Of all BBC conductors, which did the leader like best?

Of all BBC conductors, which did the leader like best?


norman lebrecht

February 02, 2023

From a lovely Times obit today of Bela Dekany, concertmaster of the BBC Symphony:
He joined the BBC Symphony Orchestra in 1968 and spent more than 22 years sharing the leader’s chair with Eli Goren and Rodney Friend. Over the years he worked with many fine conductors, including Colin Davis, Pierre Boulez, Gennadi Rozhdestvensky, John Pritchard and Andrew Davis. He was closest to Günter Wand, the orchestra’s demanding principal guest conductor, and the pair forged a powerful bond, with Dekany deploying his finest negotiating skills when arbitrating between the players and this irritable maestro.

Who would have expected a Belsen survivor to bond with an austere Rhineland Catholic.


  • Alexander Hall says:

    Austere Catholic? Hmm. In his biography of Wand entitled “So und nicht anders”, Wolfgang Seifert tells the story of the conductor in the immediate post-war period while GMD in Cologne. He and his wife took in a young female singer and incurred the wrath of the Cardinal of Cologne. Wand was read the riot act about the scent of immorality in Wand’s residence, and forever after he referred to what he had done as his “Kardinalfehler” (= cardinal mistake). Wand might have appeared austere to some but he also had a wicked sense of humour. If you bothered to pay attention, that is.

  • Herr Doktor says:

    From everything I’ve heard about Gunter Wand, he doesn’t sound like a very nice person. I’ve read repeated reports of his mistreatment of people, up to and including his wife.

    • Petros Linardos says:

      William Osborne has written great things to say about Wand as a person. Let’s hope he’ll elaborate.

      • Herr Doktor says:

        I don’t challenge Mr. Osbourne’s perspective even if it’s positive – and I hope he had a good experience with Wand for his sake. But I just read the Guardian obituary (below) which TI pasted in–which I had never seen before–and it says basically the same thing: that Wand mistreated many people in his life, particularly his wife.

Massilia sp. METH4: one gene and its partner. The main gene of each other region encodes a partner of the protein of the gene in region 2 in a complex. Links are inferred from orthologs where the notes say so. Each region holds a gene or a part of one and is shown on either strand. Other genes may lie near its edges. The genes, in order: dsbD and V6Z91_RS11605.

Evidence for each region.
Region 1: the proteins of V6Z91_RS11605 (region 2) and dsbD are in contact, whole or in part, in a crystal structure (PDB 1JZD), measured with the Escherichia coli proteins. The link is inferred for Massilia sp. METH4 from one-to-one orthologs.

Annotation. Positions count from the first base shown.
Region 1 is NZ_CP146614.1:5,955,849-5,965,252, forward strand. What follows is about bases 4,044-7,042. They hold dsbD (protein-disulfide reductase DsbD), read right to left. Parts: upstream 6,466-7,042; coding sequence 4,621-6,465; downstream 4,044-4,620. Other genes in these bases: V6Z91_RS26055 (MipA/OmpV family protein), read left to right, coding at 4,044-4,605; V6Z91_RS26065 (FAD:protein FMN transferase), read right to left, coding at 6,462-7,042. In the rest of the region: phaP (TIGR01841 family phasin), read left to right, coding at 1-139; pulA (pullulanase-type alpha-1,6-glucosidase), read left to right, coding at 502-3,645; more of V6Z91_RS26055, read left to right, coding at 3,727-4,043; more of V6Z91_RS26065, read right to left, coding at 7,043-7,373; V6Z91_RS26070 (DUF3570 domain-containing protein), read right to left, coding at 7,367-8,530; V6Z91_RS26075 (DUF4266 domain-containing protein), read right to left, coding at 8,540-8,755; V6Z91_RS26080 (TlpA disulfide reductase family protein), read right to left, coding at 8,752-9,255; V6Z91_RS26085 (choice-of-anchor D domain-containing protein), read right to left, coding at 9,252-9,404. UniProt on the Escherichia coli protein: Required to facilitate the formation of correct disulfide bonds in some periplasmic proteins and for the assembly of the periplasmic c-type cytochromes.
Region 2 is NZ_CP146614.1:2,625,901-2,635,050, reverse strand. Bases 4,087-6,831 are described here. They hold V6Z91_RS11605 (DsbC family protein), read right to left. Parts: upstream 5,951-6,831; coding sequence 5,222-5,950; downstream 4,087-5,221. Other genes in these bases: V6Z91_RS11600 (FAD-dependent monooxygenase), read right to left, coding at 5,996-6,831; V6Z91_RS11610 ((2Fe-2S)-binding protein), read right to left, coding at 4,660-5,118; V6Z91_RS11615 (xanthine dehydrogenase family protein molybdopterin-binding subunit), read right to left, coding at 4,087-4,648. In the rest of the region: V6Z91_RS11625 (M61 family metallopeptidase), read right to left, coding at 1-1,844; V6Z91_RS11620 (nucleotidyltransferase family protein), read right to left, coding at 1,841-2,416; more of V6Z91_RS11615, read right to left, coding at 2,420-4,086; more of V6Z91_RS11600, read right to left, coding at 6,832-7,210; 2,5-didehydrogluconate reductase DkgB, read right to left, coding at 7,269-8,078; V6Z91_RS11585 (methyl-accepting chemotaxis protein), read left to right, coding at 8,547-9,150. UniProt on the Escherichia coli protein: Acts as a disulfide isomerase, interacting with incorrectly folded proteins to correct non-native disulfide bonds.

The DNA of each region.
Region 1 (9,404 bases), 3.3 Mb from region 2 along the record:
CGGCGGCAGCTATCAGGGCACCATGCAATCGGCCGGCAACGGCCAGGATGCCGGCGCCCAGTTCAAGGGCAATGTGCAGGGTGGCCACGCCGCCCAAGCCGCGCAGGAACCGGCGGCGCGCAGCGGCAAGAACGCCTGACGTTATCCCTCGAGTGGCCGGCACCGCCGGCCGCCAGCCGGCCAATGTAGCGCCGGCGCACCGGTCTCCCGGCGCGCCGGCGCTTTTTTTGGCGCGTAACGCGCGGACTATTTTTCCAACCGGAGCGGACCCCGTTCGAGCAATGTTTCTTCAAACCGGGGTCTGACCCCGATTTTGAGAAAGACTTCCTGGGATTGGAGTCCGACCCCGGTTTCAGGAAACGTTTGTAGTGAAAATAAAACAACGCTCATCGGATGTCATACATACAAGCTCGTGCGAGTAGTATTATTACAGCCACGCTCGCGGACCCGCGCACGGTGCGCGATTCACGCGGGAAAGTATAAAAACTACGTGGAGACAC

I don’t care how talented anyone may be in any particular field. Being talented gives no one the license to mistreat anyone or behave like a jerk. And it’s not the necessary or even best pathway to achieving great art. In fact, I think treating people well in any field is the pathway to achieving the greatest results. In the conducting world, case in point: Carlo Maria Giulini.

  • Gustavo says:

    The Wand of Youth.

  • Barry Guerrero says:

    You’re right, why would musicians stay focused on music? Who would have thunk.

  • Peter San Diego says:

    Who would expect a Belsen survivor and a Rhineland Catholic to be incapable of bonding?

  • TI says:

    Well, if you read the Guardian obit for Maestro Wand…..


  • Anthony Sayer says:

    Who would have expected a Belsen survivor to bond with an austere Rhineland Catholic (?)

    Only those who consider music more important than the pathetic labels people give themselves.

  • Bedrich Sourcream says:

    What an awful remark. It’s very disrespectful to Survivors.

  • Mark Mortimer says:

    Interesting one. No doubt about it- ~Wand was the last great custodian of the Austro-Germanic repertoire. But, I’ve also heard from quite a few musicians who played under him- a deeply unpleasant & cantankerous man. I once queued up for hours outside the Philharmonie in Berlin to get a return ticket to see him conducting the Schubert Great with the BPO. It was worth the wait- a sensational performance but I recall him constantly snarling at the sublime prinicipal oboe (an English guy- forget the name- who’d been in Ratlle’s CBSO)- not very nice man was the conclusion.

  • Frank says:

    Geez, that Wand obit in the Guardian…
    I’m going to bin my Wand cds…